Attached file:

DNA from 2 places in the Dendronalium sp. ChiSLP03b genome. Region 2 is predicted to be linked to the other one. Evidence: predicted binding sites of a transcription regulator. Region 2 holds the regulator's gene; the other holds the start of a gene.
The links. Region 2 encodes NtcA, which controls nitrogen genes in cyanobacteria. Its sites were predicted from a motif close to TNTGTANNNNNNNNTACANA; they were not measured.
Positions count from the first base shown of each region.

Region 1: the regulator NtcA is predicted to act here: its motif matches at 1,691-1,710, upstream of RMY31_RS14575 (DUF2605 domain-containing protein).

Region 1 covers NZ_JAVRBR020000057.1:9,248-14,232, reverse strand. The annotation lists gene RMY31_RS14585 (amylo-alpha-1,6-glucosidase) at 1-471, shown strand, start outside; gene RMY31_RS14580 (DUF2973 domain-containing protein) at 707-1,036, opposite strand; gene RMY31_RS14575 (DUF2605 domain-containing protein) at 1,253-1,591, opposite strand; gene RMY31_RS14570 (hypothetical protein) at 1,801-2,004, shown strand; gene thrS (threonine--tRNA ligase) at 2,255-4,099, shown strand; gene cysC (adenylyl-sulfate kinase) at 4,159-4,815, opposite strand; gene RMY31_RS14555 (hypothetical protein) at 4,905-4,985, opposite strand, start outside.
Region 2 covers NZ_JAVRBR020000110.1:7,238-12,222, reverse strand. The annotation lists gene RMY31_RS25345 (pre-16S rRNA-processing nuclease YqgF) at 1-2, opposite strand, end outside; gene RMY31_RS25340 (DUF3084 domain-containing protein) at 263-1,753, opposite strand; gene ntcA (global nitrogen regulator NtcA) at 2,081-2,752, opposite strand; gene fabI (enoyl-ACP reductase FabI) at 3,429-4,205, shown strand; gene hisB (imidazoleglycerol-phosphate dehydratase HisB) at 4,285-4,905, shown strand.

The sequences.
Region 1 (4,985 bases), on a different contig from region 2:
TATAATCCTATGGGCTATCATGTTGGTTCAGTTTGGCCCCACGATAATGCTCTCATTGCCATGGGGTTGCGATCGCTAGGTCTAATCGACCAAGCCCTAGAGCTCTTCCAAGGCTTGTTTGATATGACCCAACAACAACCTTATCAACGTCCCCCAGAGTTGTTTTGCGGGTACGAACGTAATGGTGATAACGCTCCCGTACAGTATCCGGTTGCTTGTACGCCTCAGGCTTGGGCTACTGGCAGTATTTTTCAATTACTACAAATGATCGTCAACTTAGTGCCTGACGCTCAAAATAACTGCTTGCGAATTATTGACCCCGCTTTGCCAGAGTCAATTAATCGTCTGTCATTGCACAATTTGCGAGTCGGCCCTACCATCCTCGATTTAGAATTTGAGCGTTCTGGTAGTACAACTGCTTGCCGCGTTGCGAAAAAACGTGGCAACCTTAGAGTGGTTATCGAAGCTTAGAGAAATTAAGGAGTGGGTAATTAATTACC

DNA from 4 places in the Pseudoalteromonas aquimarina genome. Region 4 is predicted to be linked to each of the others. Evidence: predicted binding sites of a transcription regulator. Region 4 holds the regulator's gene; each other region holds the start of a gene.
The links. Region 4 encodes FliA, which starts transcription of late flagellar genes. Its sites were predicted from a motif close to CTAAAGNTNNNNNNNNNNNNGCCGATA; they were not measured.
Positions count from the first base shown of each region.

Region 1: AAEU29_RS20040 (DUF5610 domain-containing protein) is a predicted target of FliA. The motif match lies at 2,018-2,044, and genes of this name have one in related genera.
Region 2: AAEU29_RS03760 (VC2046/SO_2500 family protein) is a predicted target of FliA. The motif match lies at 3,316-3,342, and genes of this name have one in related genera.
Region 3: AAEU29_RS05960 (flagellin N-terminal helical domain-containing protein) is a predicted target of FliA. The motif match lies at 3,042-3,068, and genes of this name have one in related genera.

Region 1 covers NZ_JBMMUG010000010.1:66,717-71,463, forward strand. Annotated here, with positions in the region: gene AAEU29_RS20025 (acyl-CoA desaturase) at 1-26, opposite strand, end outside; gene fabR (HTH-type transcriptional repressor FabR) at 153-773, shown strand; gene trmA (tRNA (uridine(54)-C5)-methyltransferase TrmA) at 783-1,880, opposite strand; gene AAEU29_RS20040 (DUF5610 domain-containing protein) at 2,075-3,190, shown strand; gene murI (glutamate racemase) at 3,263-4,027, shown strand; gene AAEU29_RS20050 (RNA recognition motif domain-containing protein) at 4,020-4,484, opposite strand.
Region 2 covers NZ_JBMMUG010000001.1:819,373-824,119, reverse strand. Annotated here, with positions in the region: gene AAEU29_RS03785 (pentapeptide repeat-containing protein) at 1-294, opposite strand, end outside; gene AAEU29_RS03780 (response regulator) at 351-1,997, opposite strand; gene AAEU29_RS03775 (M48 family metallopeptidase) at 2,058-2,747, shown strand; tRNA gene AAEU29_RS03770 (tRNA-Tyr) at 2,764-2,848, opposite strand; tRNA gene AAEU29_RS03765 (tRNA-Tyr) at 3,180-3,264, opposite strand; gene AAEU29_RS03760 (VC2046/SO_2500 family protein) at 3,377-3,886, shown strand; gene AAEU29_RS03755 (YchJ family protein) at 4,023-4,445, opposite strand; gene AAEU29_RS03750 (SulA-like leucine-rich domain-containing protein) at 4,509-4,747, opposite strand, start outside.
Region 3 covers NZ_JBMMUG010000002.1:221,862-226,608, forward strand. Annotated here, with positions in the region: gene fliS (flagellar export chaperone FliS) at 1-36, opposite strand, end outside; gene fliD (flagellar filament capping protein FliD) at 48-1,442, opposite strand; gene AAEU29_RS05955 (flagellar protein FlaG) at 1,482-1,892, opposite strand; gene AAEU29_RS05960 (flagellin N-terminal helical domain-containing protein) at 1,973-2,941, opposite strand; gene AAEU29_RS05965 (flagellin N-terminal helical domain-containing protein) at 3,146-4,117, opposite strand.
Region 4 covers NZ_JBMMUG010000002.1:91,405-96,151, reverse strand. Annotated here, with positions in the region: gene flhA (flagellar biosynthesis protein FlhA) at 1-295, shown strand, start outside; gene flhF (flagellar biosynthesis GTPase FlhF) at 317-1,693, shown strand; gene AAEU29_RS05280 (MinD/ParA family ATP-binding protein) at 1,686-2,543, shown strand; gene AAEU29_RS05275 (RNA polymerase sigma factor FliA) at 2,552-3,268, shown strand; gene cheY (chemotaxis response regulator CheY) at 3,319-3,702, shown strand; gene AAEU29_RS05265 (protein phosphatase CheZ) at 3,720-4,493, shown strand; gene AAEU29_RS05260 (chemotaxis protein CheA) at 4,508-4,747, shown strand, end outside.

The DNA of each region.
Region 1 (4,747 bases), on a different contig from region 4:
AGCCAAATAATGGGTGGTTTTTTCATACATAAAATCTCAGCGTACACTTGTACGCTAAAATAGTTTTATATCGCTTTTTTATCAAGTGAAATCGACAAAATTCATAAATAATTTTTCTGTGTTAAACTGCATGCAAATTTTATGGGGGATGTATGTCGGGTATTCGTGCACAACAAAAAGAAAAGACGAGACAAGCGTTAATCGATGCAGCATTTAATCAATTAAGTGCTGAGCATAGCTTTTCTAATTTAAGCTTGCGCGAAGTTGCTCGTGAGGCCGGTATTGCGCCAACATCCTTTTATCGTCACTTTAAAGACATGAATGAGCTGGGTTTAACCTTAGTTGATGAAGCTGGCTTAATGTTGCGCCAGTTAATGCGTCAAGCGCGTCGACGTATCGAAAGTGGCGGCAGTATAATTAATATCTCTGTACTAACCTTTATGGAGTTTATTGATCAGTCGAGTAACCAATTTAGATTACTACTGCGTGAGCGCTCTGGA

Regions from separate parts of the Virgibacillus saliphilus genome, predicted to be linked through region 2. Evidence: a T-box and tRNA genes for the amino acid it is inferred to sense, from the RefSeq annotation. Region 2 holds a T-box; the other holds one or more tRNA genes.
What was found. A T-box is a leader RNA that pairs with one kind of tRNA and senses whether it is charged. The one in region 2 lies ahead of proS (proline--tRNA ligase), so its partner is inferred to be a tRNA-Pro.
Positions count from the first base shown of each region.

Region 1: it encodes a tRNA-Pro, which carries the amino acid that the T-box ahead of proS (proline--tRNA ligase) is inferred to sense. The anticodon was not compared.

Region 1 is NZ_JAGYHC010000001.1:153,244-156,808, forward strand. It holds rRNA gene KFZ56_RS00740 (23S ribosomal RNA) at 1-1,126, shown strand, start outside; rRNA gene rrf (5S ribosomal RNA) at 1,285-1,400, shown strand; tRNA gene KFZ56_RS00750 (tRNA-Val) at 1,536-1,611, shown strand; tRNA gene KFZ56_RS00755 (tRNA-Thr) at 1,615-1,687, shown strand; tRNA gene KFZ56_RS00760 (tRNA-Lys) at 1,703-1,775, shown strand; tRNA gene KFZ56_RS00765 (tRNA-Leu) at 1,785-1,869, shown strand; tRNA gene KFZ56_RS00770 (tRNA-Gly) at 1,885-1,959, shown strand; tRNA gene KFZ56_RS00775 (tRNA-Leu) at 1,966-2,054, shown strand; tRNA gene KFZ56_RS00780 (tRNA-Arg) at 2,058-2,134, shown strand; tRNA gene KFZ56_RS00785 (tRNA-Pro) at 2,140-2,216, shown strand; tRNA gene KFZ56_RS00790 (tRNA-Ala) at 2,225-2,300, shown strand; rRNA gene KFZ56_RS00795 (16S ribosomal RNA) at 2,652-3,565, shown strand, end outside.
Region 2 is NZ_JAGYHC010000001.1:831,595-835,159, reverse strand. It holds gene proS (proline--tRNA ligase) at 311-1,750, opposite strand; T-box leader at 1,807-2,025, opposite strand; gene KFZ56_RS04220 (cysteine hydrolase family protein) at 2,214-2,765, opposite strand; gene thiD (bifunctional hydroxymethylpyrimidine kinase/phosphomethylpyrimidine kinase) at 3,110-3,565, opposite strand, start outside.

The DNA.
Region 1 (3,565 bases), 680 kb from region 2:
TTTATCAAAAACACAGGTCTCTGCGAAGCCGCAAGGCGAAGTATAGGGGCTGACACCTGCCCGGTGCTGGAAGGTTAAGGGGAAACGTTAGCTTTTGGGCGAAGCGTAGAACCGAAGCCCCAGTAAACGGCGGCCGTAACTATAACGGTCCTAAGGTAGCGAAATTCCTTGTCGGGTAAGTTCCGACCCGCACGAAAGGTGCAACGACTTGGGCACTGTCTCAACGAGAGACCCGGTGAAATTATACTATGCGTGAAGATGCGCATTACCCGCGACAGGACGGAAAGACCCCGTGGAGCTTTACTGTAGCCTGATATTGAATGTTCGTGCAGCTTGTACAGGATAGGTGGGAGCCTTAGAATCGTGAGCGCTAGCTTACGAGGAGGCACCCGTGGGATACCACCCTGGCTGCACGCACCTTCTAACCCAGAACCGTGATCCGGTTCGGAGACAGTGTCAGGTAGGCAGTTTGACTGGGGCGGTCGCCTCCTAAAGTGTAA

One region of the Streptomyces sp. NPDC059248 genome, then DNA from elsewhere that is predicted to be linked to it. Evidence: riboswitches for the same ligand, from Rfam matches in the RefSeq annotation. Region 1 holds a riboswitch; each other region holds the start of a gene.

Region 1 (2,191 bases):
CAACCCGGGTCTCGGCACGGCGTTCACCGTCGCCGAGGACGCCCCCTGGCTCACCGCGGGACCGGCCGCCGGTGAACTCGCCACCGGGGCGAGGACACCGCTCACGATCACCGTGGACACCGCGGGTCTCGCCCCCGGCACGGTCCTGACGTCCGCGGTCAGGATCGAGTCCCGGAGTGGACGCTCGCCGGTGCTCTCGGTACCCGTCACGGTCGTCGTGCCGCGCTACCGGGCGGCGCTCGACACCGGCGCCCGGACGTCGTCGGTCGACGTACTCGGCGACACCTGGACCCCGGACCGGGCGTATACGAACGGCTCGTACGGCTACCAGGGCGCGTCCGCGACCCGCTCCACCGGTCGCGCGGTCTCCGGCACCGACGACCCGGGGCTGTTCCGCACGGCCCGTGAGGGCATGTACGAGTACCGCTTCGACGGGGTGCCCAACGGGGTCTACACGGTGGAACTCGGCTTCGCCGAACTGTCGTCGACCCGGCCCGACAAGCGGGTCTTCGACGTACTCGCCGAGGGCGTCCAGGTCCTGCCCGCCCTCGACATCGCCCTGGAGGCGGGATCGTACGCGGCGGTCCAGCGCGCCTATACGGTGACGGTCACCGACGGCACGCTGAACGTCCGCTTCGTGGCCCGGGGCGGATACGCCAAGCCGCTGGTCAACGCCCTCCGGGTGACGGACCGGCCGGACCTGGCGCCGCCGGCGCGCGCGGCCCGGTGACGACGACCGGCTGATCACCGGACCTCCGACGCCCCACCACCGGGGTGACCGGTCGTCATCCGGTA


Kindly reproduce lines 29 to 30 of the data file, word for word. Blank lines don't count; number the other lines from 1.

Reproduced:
The DNA.
Region 1 (3,565 bases), 680 kb from region 2: